Sub consciousness is an accumulated consciousness that overlays the illuminating spirit. For example, when you have something in your mind that you cannot let go of or memories from numerous past lives, they will be accumulated here where it is like a warehouse of memories that continues to store memory since the kalpas without beginning till now. Its change starts from the part that is closest to current and then retreats back. These changes cannot be seen or seized. It is called force of karma in Buddhism. And the obstruction it produces is karmic-hindrance.

Our nature is, by nature, a pure and illuminating entity; however, it has been overlaid by the screen of past karma and the original light is hindered. So practicing is to break through the three kalpas- body (physiology), consciousness (psychology) and screen of past karma (sub consciousness) and restore our original face of illumination.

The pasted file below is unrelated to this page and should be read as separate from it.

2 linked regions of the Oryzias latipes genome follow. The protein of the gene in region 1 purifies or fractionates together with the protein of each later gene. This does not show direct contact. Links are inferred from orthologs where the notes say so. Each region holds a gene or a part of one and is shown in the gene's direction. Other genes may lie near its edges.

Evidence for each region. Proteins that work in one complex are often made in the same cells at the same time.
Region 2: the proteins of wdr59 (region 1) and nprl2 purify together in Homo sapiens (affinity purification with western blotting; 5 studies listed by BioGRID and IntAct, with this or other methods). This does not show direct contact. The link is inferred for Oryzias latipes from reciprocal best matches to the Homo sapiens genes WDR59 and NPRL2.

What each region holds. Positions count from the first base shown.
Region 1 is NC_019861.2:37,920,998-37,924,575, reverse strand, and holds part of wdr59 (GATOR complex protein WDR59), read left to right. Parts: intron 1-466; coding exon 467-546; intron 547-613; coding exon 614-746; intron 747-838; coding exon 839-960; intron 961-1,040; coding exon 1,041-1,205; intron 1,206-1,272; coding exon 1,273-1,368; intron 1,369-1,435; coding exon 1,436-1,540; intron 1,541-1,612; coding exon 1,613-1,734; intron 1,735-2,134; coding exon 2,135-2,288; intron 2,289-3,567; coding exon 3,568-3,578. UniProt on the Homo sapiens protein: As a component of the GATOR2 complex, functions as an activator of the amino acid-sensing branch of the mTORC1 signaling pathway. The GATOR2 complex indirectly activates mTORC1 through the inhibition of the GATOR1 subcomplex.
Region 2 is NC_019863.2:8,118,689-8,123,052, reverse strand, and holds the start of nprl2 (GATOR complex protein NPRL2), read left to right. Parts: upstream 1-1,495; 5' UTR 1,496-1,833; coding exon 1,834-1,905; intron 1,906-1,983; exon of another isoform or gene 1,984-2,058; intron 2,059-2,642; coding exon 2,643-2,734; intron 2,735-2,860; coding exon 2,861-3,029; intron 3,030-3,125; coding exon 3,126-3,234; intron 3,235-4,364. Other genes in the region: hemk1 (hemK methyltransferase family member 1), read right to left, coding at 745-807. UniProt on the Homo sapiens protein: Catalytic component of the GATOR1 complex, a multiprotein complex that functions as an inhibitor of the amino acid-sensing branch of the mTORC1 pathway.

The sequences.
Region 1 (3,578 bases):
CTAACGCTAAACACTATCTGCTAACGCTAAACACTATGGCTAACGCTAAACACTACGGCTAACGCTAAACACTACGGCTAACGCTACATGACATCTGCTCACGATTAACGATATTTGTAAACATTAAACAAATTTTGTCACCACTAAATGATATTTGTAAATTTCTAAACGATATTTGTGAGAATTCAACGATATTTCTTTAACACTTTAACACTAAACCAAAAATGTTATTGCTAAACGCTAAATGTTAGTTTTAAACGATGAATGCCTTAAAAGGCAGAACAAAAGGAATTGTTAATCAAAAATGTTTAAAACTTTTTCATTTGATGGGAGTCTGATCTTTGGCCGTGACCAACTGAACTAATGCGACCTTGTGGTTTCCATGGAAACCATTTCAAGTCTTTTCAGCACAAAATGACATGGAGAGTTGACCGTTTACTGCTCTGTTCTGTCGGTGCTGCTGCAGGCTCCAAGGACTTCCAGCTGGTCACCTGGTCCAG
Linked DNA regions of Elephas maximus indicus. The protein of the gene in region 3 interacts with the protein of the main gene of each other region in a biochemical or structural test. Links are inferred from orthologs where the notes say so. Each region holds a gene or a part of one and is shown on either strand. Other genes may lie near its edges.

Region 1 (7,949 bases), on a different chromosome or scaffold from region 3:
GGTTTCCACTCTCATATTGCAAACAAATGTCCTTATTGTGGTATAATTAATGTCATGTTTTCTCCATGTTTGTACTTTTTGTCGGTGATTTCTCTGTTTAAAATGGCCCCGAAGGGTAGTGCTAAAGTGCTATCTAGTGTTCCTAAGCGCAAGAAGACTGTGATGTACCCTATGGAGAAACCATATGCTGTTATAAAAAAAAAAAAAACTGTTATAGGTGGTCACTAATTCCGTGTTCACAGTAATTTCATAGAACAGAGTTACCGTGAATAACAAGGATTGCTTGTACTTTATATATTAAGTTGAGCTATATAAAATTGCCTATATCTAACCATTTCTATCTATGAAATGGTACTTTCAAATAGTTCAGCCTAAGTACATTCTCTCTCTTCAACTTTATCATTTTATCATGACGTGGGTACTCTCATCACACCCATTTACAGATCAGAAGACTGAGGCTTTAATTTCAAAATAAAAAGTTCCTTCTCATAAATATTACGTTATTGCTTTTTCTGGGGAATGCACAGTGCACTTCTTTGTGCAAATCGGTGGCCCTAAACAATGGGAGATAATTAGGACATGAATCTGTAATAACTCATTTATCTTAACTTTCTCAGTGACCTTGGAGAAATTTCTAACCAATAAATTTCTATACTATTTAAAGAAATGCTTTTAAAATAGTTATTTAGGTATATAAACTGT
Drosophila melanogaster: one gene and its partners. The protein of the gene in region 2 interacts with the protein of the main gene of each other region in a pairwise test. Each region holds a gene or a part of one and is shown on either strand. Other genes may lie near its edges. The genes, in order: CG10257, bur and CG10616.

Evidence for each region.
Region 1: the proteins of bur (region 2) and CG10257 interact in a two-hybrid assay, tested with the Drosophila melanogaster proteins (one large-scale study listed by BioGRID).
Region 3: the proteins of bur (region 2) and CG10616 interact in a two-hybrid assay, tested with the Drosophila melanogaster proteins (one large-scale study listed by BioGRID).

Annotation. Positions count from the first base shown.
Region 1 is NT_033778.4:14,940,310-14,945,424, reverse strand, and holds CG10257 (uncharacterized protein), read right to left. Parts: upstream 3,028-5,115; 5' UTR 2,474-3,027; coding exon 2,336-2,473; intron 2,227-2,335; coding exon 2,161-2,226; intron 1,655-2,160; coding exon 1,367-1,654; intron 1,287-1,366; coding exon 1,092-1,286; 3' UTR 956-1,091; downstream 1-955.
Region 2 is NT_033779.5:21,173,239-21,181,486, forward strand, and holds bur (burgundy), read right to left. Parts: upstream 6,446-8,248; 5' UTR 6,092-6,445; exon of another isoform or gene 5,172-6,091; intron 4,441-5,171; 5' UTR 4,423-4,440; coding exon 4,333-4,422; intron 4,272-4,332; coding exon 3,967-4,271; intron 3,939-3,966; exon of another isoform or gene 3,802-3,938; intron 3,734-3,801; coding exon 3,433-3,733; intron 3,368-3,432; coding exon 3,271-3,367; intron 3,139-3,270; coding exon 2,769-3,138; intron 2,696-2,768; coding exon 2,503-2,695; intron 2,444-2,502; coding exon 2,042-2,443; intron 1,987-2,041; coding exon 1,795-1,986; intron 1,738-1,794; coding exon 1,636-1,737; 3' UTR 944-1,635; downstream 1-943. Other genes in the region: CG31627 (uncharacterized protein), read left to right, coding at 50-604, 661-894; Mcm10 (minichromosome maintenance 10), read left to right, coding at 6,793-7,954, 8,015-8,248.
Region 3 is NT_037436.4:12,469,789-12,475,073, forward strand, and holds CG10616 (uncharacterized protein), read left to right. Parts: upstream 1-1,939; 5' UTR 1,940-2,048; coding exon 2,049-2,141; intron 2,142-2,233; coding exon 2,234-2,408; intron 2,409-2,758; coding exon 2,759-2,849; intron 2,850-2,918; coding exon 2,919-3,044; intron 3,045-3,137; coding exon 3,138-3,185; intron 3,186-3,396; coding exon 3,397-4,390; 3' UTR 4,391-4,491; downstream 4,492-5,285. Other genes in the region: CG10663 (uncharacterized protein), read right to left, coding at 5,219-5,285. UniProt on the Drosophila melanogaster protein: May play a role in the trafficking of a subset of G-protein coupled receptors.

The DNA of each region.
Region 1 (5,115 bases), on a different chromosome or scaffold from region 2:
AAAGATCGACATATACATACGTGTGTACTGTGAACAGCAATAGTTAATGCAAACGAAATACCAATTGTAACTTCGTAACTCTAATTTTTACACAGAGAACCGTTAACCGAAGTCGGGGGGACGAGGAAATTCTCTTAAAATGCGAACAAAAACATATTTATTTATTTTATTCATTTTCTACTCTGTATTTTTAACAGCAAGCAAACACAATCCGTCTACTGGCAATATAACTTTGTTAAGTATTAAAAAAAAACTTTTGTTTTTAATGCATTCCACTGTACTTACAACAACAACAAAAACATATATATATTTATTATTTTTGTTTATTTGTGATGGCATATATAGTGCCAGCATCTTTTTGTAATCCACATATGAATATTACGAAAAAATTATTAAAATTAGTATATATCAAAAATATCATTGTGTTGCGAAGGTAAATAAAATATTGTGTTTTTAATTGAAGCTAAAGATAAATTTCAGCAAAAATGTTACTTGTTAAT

Many practitioners are bound by hindrances of body, mind and the underlying memories (karma) from countless past lives so they cannot achieve bodhi.

How can one overcome the three hindrances? Only through meditation.

In meditation, one can transcend the physical, conscious and subconscious levels and directly enter the spiritual realm of wisdom. That is a world of illumination and cannot be imagined by human brain. Such world will appear only after entering samadhi.

So to practice, one must meditate. The kind of practice that does not involve meditation can only be counted as “cultivating one’s temperament.” Even though this is good, nevertheless, we shall not feel contented by it. We have to transcend this state so we can find our inherent wisdom.